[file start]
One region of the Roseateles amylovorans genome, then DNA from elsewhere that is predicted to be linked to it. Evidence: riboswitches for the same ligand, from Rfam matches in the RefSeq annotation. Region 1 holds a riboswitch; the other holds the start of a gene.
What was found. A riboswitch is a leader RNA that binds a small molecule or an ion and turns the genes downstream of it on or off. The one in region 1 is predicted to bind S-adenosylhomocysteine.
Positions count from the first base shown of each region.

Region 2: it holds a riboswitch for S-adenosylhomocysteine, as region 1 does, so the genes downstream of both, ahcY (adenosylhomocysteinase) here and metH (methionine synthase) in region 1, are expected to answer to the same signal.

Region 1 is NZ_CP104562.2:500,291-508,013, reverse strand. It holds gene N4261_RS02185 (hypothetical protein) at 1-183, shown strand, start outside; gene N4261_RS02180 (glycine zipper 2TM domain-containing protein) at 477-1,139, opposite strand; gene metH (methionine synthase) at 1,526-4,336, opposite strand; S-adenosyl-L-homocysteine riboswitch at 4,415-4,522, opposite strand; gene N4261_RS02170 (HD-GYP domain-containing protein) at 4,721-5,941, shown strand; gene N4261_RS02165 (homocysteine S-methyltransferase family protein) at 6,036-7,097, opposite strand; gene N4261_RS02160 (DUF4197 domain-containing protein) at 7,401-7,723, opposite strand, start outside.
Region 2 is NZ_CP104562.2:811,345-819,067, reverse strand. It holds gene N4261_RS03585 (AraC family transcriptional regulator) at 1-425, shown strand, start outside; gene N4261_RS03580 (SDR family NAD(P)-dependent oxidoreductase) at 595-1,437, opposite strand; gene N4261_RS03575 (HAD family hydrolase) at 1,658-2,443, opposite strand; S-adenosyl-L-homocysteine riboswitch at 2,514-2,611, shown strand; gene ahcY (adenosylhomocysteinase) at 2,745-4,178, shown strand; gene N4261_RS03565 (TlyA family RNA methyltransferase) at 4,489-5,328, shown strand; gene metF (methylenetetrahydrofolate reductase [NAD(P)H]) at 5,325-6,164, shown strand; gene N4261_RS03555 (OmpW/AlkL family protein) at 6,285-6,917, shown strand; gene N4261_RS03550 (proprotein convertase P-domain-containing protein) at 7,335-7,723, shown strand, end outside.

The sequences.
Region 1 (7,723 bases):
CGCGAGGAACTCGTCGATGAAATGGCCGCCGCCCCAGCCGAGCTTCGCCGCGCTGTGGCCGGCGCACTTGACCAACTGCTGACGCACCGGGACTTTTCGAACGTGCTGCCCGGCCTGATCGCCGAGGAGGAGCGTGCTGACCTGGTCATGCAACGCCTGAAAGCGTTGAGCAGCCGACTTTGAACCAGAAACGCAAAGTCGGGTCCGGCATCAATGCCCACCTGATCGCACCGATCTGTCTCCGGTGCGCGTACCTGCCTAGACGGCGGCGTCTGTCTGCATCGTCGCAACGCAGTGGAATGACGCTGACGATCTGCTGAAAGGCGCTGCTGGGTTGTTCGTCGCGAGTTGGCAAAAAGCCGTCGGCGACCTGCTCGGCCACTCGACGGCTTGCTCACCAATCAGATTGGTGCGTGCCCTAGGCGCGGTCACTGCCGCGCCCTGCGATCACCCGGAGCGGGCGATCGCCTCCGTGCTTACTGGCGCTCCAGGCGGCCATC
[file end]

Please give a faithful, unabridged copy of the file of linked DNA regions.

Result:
One region of the Roseateles amylovorans genome, then DNA from elsewhere that is predicted to be linked to it. Evidence: riboswitches for the same ligand, from Rfam matches in the RefSeq annotation. Region 1 holds a riboswitch; the other holds the start of a gene.
What was found. A riboswitch is a leader RNA that binds a small molecule or an ion and turns the genes downstream of it on or off. The one in region 1 is predicted to bind S-adenosylhomocysteine.
Positions count from the first base shown of each region.

Region 2: it holds a riboswitch for S-adenosylhomocysteine, as region 1 does, so the genes downstream of both, ahcY (adenosylhomocysteinase) here and metH (methionine synthase) in region 1, are expected to answer to the same signal.

Region 1 is NZ_CP104562.2:500,291-508,013, reverse strand. It holds gene N4261_RS02185 (hypothetical protein) at 1-183, shown strand, start outside; gene N4261_RS02180 (glycine zipper 2TM domain-containing protein) at 477-1,139, opposite strand; gene metH (methionine synthase) at 1,526-4,336, opposite strand; S-adenosyl-L-homocysteine riboswitch at 4,415-4,522, opposite strand; gene N4261_RS02170 (HD-GYP domain-containing protein) at 4,721-5,941, shown strand; gene N4261_RS02165 (homocysteine S-methyltransferase family protein) at 6,036-7,097, opposite strand; gene N4261_RS02160 (DUF4197 domain-containing protein) at 7,401-7,723, opposite strand, start outside.
Region 2 is NZ_CP104562.2:811,345-819,067, reverse strand. It holds gene N4261_RS03585 (AraC family transcriptional regulator) at 1-425, shown strand, start outside; gene N4261_RS03580 (SDR family NAD(P)-dependent oxidoreductase) at 595-1,437, opposite strand; gene N4261_RS03575 (HAD family hydrolase) at 1,658-2,443, opposite strand; S-adenosyl-L-homocysteine riboswitch at 2,514-2,611, shown strand; gene ahcY (adenosylhomocysteinase) at 2,745-4,178, shown strand; gene N4261_RS03565 (TlyA family RNA methyltransferase) at 4,489-5,328, shown strand; gene metF (methylenetetrahydrofolate reductase [NAD(P)H]) at 5,325-6,164, shown strand; gene N4261_RS03555 (OmpW/AlkL family protein) at 6,285-6,917, shown strand; gene N4261_RS03550 (proprotein convertase P-domain-containing protein) at 7,335-7,723, shown strand, end outside.

The sequences.
Region 1 (7,723 bases):
CGCGAGGAACTCGTCGATGAAATGGCCGCCGCCCCAGCCGAGCTTCGCCGCGCTGTGGCCGGCGCACTTGACCAACTGCTGACGCACCGGGACTTTTCGAACGTGCTGCCCGGCCTGATCGCCGAGGAGGAGCGTGCTGACCTGGTCATGCAACGCCTGAAAGCGTTGAGCAGCCGACTTTGAACCAGAAACGCAAAGTCGGGTCCGGCATCAATGCCCACCTGATCGCACCGATCTGTCTCCGGTGCGCGTACCTGCCTAGACGGCGGCGTCTGTCTGCATCGTCGCAACGCAGTGGAATGACGCTGACGATCTGCTGAAAGGCGCTGCTGGGTTGTTCGTCGCGAGTTGGCAAAAAGCCGTCGGCGACCTGCTCGGCCACTCGACGGCTTGCTCACCAATCAGATTGGTGCGTGCCCTAGGCGCGGTCACTGCCGCGCCCTGCGATCACCCGGAGCGGGCGATCGCCTCCGTGCTTACTGGCGCTCCAGGCGGCCATC